Sunday, December 10, 2006

The Nativity Story: A Review

I went to see The Nativity Story today. I thought it was okay. Not great, not horrible. Just very average. not really worth the $9.95 I paid for admission. Not even a rental. It's the kind of movie you watch at 2 PM on a Sunday afternoon before Christmas because there's nothing better.

It's not that the acting was bad-- it was okay. The production values were really good-- the attention to detail was excellent. The costumers, the food, the sets, the nitty-gritty in the dialogue-- all very well thought out.

It's just that I did not like the interpretation. This movie felt like an attempt by a liberal to make a movie about the supernatural, that just didn't quite make it. And all the while, it tried to be a little too clever, by making the scenes a little original and down to earth. So the treatment of the supernatural was rather superficial. Yes, Christ is the Messiah in this movie, and people seem to believe it, but it just didn't ring true for me. I think it's because they were a little too obvious about it. I know that might sound strange coming from a believer. But it was almost like they were protesting too much with their religion on their sleeve. I feel like I was reading the historico-critical reading of The Nativity.

My main beef about the movie was Mary. She was emotionally flat. I felt like I never got to know her. She kept her emotions to herself. When she was scared, she didn't look scared; when she was humble, she didn't look humble. There was no emotional build-up to her reactions. And was she ever dour during most of the movie! Almost never smiled, almost never reacted. She never really did anything for me.

That doesn't mean I didn't find some of the scenes moving. The Visitation was the best part of the movie: just like I pictured it. Some of the scenes were clever and touching. But they were few and far between, and the whole emotional tone of the movie was wrong.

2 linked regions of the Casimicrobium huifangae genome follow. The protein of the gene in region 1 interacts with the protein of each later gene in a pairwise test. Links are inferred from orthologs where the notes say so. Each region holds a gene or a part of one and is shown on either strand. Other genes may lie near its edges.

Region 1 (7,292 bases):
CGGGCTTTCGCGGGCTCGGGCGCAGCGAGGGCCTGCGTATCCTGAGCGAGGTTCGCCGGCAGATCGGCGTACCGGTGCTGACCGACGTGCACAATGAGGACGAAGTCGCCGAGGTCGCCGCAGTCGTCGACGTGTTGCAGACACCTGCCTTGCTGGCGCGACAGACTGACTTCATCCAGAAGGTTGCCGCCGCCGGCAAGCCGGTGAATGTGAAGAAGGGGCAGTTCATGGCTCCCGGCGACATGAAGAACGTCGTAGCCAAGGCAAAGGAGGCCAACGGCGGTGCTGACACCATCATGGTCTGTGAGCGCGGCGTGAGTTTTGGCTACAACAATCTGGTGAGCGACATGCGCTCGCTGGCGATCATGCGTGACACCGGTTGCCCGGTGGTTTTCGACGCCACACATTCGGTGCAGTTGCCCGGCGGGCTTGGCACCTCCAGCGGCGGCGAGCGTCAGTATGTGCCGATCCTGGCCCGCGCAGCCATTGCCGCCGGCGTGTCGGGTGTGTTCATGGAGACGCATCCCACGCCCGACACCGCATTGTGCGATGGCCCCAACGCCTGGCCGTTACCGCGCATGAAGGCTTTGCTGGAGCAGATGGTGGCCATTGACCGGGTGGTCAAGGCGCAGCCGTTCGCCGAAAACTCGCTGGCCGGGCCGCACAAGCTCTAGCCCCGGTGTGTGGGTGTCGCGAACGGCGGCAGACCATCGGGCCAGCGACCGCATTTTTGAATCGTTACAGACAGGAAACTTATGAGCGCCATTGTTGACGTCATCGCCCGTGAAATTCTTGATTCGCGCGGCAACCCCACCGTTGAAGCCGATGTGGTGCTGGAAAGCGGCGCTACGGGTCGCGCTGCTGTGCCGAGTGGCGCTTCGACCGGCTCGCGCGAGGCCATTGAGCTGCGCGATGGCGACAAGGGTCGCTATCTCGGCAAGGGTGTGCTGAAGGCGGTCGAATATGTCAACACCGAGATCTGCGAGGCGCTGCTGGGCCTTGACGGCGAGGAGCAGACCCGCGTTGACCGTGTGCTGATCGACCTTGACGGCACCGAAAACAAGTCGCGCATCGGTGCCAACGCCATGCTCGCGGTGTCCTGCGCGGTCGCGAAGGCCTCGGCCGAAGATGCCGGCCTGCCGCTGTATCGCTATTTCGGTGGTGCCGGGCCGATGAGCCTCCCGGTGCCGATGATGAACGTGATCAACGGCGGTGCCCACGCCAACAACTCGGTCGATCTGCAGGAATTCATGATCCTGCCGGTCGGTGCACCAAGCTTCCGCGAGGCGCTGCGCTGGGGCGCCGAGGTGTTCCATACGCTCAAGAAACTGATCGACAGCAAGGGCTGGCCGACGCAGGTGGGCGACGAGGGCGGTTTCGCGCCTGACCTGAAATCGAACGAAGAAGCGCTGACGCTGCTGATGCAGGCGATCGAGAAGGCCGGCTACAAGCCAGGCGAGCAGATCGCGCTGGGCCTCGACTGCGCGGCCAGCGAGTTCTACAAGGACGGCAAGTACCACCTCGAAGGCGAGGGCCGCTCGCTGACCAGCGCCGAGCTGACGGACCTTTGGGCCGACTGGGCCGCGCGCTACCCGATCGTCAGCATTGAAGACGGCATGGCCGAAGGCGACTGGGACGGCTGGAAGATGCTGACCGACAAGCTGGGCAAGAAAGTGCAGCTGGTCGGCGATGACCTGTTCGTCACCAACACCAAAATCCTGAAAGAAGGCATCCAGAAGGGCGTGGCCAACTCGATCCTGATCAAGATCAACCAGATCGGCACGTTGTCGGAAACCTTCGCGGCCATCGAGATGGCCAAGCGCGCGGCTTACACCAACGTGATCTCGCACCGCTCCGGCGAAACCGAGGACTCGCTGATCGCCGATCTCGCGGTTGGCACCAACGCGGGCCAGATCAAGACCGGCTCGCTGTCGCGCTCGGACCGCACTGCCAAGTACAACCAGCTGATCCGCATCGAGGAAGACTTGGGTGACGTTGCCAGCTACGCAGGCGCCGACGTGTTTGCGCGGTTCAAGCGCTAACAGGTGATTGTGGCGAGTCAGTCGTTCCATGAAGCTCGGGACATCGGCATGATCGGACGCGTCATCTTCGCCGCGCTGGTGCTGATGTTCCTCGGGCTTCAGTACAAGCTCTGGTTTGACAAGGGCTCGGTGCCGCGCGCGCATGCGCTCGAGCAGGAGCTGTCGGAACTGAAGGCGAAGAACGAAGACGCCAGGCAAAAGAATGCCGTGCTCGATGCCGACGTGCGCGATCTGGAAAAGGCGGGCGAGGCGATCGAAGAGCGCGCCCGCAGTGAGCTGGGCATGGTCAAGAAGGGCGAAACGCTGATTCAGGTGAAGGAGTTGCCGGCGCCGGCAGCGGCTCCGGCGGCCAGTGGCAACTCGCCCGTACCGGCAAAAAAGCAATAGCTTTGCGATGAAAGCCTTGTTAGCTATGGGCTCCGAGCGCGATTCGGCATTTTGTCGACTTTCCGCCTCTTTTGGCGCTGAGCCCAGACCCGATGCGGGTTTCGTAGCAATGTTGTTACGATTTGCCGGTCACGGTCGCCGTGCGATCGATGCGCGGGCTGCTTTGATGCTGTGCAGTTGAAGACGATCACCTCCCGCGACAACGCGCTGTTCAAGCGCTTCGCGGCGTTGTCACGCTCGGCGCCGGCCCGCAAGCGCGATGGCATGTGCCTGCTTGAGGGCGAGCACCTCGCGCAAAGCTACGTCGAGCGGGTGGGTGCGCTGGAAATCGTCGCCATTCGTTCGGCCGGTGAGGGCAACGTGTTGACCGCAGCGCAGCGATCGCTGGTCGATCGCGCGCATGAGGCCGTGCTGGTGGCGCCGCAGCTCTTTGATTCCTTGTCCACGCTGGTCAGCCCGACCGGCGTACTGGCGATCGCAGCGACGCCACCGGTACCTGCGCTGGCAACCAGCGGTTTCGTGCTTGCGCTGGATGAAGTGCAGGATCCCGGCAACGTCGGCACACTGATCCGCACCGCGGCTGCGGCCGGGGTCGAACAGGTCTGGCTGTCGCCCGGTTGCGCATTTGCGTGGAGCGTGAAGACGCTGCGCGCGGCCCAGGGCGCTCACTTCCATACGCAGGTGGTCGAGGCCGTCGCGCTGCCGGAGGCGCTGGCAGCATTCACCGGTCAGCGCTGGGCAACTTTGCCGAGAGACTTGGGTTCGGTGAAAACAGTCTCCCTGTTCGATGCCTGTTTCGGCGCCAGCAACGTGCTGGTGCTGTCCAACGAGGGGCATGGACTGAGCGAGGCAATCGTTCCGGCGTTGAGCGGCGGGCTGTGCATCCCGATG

But it was all so subdued, emotionally. One thing that I liked about The Passion of the Christ, was the fact that it was so over the top. Okay, I didn't like all the blood. But when they tortured Christ, they tortured him, and Christ cried out in pain; and the Pharisees and the Jews were screaming out for his blood, and the soldiers were so psychopathic in their indifference to Christ as they crucified him, and Mary was beside herself.

I just felt the whole thing was disconnected from a theological vision. The director, Catherine Hardwicke, didn't really intend this as a religious movie, and I think that's what it boils down to.

I think this is why The Nativity Story did not catch on like the The Passion of the Christ. What it needed was for it to be more interwoven with a theological vision. It needed a little "baroque," is what I'm trying to get at. Just more everything: more drama, more emotion, more theology, more conflict, more everything.

If Hollywood really wants to tap into the Christian market, it should use conservative Christians to make the movies.

I don't want to leave the impression it was a bad movie, just not a great one.